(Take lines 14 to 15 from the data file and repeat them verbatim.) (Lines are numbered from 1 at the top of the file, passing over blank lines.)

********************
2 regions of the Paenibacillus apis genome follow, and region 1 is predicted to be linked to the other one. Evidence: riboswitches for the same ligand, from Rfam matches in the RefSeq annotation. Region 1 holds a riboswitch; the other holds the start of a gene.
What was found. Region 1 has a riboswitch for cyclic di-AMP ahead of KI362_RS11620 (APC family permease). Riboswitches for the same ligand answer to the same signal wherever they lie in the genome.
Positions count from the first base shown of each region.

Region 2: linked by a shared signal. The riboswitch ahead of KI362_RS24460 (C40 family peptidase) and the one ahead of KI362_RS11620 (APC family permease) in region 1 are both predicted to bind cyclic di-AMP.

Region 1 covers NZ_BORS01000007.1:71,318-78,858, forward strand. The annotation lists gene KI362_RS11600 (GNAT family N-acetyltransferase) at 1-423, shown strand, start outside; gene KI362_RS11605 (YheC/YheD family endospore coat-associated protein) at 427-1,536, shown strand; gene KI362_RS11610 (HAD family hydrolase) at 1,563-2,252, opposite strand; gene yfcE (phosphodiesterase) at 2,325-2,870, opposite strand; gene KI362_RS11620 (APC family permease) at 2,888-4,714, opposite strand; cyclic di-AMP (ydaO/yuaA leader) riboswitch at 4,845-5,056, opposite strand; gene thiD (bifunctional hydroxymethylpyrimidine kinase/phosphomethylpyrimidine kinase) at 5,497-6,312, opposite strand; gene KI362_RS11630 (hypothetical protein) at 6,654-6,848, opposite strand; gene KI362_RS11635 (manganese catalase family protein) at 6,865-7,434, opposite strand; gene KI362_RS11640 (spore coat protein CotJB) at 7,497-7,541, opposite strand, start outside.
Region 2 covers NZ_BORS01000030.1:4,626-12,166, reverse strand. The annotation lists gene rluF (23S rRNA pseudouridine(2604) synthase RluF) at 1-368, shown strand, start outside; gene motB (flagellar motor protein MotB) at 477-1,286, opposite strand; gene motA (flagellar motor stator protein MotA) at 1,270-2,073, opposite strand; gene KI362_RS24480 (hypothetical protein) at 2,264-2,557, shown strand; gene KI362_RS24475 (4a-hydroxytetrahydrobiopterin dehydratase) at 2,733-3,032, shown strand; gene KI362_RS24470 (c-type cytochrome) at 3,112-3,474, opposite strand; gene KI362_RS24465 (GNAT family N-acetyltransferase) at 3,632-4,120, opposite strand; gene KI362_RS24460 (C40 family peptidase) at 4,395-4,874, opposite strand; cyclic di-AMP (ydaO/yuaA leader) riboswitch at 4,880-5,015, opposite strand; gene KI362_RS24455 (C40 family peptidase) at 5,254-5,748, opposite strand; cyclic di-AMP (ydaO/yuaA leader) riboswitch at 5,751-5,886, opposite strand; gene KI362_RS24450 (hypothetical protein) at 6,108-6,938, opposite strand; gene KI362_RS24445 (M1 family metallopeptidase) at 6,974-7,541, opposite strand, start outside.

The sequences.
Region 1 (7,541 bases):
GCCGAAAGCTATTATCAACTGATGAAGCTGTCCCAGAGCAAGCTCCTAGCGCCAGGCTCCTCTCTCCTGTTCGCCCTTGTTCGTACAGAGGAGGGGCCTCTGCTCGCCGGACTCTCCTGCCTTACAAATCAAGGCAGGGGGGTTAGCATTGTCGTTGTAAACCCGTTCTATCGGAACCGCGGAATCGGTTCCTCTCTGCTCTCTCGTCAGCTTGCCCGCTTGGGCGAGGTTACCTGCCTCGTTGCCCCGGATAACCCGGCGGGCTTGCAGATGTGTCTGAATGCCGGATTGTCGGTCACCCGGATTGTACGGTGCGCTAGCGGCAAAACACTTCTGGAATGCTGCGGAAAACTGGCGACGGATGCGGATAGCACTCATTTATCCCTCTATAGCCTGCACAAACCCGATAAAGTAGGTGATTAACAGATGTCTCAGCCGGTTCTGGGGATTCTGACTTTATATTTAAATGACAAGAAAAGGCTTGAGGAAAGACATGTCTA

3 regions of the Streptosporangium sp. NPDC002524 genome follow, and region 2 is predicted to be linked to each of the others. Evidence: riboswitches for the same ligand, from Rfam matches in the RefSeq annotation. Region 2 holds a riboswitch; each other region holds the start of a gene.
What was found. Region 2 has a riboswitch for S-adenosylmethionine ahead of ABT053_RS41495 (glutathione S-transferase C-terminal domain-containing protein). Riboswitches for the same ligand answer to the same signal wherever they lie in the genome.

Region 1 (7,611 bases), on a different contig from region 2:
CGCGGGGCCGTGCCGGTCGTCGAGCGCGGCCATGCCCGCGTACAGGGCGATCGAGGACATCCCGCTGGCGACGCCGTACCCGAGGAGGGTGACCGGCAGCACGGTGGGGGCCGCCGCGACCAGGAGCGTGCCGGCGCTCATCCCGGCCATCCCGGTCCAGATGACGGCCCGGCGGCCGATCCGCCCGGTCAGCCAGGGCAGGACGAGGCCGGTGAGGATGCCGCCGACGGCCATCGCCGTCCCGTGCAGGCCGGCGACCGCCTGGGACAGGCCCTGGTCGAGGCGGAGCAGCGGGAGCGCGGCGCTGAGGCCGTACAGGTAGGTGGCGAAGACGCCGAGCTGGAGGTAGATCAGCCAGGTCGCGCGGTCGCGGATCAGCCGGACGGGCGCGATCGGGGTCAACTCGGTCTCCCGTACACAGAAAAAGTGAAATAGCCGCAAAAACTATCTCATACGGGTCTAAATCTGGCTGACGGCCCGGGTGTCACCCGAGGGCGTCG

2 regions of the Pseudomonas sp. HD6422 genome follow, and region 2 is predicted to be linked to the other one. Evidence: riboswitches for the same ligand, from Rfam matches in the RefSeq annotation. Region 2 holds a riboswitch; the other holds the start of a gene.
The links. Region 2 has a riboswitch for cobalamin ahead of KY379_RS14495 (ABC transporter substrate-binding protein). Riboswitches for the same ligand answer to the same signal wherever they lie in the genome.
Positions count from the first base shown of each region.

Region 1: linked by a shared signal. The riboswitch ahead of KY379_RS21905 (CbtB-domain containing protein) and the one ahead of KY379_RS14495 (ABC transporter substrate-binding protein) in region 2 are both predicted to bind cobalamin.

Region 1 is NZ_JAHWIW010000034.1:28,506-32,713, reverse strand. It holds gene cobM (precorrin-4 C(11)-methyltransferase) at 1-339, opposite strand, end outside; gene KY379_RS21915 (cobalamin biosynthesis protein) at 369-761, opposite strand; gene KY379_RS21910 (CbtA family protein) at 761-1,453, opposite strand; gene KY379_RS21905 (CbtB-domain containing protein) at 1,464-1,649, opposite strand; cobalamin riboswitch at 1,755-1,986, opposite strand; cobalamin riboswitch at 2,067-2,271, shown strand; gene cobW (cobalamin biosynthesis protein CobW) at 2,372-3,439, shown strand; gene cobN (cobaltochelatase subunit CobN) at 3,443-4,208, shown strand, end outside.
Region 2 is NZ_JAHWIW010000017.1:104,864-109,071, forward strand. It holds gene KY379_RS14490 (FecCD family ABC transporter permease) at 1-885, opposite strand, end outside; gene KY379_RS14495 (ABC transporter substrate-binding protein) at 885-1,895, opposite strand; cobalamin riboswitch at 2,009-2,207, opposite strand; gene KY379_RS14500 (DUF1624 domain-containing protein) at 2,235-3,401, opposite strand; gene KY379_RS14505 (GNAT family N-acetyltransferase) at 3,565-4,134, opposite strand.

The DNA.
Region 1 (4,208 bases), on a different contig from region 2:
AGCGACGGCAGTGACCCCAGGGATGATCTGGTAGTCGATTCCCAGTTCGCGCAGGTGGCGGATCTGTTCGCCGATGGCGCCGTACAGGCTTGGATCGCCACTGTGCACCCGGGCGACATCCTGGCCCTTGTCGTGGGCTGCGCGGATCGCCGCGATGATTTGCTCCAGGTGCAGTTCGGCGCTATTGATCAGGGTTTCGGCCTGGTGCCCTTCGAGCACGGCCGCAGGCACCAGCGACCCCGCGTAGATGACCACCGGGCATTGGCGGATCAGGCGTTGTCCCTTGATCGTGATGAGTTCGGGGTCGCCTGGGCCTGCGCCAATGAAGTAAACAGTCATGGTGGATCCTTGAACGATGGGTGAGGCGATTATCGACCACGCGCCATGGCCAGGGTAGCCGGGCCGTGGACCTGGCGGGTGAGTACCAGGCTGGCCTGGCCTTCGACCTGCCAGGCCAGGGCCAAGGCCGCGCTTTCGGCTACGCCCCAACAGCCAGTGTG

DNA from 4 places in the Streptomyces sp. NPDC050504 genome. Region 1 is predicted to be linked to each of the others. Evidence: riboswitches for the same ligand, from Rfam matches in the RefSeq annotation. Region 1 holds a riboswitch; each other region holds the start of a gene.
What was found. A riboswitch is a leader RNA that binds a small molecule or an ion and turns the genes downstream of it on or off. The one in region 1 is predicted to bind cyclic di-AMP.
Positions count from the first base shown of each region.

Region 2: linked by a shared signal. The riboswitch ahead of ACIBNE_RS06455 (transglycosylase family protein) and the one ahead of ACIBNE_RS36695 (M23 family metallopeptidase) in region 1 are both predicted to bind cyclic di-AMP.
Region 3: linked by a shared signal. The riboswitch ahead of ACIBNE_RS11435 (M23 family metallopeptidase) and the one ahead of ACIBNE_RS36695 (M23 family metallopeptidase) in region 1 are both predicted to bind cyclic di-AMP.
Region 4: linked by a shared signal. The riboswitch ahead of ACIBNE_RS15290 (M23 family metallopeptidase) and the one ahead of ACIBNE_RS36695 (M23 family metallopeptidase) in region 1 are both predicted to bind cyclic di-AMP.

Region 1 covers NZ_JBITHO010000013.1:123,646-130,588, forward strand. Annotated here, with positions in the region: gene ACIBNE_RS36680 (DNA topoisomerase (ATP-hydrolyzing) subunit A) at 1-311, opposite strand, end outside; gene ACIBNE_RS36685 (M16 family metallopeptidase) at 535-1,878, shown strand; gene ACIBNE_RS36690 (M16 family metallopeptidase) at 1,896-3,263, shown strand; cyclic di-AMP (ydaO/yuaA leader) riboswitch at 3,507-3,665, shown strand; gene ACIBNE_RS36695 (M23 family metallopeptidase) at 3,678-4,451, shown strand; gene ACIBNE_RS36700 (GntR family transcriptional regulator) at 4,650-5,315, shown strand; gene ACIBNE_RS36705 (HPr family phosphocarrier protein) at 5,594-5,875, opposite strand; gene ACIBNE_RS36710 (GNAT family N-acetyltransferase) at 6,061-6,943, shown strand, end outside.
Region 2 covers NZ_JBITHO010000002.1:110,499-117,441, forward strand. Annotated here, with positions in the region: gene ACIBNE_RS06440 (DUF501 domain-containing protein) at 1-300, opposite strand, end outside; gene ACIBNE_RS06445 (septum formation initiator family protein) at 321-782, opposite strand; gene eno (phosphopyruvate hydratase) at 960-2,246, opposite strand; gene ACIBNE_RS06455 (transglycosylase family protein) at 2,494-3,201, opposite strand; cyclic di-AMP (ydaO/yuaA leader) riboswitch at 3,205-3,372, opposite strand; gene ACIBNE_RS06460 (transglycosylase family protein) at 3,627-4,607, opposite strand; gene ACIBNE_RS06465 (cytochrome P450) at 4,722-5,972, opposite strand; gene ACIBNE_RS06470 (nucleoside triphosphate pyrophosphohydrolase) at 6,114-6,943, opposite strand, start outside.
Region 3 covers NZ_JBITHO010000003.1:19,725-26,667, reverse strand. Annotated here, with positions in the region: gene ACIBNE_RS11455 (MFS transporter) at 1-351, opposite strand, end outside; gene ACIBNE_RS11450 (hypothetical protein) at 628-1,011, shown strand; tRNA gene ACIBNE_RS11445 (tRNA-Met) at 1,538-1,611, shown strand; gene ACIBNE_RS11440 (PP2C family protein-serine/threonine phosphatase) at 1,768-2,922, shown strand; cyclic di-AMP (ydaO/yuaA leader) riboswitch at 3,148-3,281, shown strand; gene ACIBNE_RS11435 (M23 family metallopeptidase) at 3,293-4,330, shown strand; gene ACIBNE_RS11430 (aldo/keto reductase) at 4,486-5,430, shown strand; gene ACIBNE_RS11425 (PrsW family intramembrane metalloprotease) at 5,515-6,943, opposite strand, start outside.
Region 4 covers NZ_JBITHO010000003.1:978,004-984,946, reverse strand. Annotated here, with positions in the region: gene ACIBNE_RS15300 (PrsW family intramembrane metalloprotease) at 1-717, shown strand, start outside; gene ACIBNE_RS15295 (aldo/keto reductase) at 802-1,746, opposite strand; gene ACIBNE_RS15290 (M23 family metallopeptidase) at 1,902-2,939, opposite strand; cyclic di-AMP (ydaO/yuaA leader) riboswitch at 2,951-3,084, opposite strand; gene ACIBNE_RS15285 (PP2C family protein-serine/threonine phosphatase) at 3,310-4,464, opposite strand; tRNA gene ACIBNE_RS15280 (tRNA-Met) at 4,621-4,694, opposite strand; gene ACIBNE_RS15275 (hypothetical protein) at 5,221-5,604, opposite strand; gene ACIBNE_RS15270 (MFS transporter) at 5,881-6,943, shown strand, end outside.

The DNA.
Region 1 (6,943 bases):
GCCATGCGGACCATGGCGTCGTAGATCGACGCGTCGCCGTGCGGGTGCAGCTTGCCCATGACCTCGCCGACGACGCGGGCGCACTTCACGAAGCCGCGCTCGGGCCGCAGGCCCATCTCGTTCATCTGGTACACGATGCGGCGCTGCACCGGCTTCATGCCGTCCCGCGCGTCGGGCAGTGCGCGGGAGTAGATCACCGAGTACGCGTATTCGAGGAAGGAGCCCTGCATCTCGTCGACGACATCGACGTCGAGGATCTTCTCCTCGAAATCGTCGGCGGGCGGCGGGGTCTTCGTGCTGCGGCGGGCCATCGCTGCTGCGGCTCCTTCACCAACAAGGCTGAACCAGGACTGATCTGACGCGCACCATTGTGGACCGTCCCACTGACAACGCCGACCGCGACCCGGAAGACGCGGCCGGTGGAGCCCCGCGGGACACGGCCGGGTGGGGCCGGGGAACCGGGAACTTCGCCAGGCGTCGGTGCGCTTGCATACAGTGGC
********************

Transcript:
2 regions of the Pseudomonas sp. HD6422 genome follow, and region 2 is predicted to be linked to the other one. Evidence: riboswitches for the same ligand, from Rfam matches in the RefSeq annotation. Region 2 holds a riboswitch; the other holds the start of a gene.
The links. Region 2 has a riboswitch for cobalamin ahead of KY379_RS14495 (ABC transporter substrate-binding protein). Riboswitches for the same ligand answer to the same signal wherever they lie in the genome.